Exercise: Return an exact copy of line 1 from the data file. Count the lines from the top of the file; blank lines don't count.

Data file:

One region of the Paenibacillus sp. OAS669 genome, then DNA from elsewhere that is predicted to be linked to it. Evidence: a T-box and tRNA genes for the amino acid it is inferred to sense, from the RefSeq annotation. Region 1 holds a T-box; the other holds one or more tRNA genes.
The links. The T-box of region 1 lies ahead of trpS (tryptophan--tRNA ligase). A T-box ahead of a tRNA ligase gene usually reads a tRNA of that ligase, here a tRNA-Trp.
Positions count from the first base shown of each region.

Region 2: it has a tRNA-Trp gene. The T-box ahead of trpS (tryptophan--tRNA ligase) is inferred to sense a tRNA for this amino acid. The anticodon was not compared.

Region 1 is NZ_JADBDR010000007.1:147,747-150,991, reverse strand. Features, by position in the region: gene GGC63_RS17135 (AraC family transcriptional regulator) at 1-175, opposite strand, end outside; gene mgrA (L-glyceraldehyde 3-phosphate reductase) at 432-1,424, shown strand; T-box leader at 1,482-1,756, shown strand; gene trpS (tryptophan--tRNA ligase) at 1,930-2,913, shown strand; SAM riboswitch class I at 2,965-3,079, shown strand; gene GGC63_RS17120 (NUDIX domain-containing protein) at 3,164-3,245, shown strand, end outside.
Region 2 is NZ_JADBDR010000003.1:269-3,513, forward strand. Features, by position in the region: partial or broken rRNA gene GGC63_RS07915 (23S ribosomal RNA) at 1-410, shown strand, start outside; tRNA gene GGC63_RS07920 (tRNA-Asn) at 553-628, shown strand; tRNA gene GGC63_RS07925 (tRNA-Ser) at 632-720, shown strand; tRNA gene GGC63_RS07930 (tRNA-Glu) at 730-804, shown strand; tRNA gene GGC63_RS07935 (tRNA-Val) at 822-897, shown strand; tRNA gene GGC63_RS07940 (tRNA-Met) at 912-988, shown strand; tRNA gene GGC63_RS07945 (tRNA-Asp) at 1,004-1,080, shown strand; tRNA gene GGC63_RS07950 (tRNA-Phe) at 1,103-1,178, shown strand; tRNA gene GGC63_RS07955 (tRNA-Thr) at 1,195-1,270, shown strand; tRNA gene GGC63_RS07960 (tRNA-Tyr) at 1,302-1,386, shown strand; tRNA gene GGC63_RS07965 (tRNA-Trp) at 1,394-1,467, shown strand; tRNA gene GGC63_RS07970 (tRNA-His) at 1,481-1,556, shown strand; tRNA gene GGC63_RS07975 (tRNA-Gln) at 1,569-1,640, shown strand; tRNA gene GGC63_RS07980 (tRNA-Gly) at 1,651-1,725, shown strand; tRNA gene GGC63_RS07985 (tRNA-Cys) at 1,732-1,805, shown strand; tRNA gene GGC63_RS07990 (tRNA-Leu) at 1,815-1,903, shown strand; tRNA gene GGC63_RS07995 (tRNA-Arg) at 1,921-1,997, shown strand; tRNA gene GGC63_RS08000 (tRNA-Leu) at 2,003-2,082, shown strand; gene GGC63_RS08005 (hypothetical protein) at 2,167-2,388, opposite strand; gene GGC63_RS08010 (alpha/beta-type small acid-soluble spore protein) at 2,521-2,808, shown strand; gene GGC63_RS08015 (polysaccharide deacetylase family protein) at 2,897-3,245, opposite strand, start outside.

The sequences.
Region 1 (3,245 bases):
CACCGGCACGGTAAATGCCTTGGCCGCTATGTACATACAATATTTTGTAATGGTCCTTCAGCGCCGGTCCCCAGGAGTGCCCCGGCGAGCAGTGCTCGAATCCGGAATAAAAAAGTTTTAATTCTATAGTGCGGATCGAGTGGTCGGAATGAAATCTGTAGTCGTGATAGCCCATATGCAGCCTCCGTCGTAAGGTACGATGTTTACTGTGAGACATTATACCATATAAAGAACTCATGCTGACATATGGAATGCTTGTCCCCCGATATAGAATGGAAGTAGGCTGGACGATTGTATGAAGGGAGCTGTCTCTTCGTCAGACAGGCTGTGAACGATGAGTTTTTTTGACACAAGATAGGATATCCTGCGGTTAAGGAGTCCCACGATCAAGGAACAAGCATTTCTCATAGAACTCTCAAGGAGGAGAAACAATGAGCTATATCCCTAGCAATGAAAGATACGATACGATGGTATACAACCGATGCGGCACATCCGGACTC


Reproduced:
One region of the Paenibacillus sp. OAS669 genome, then DNA from elsewhere that is predicted to be linked to it. Evidence: a T-box and tRNA genes for the amino acid it is inferred to sense, from the RefSeq annotation. Region 1 holds a T-box; the other holds one or more tRNA genes.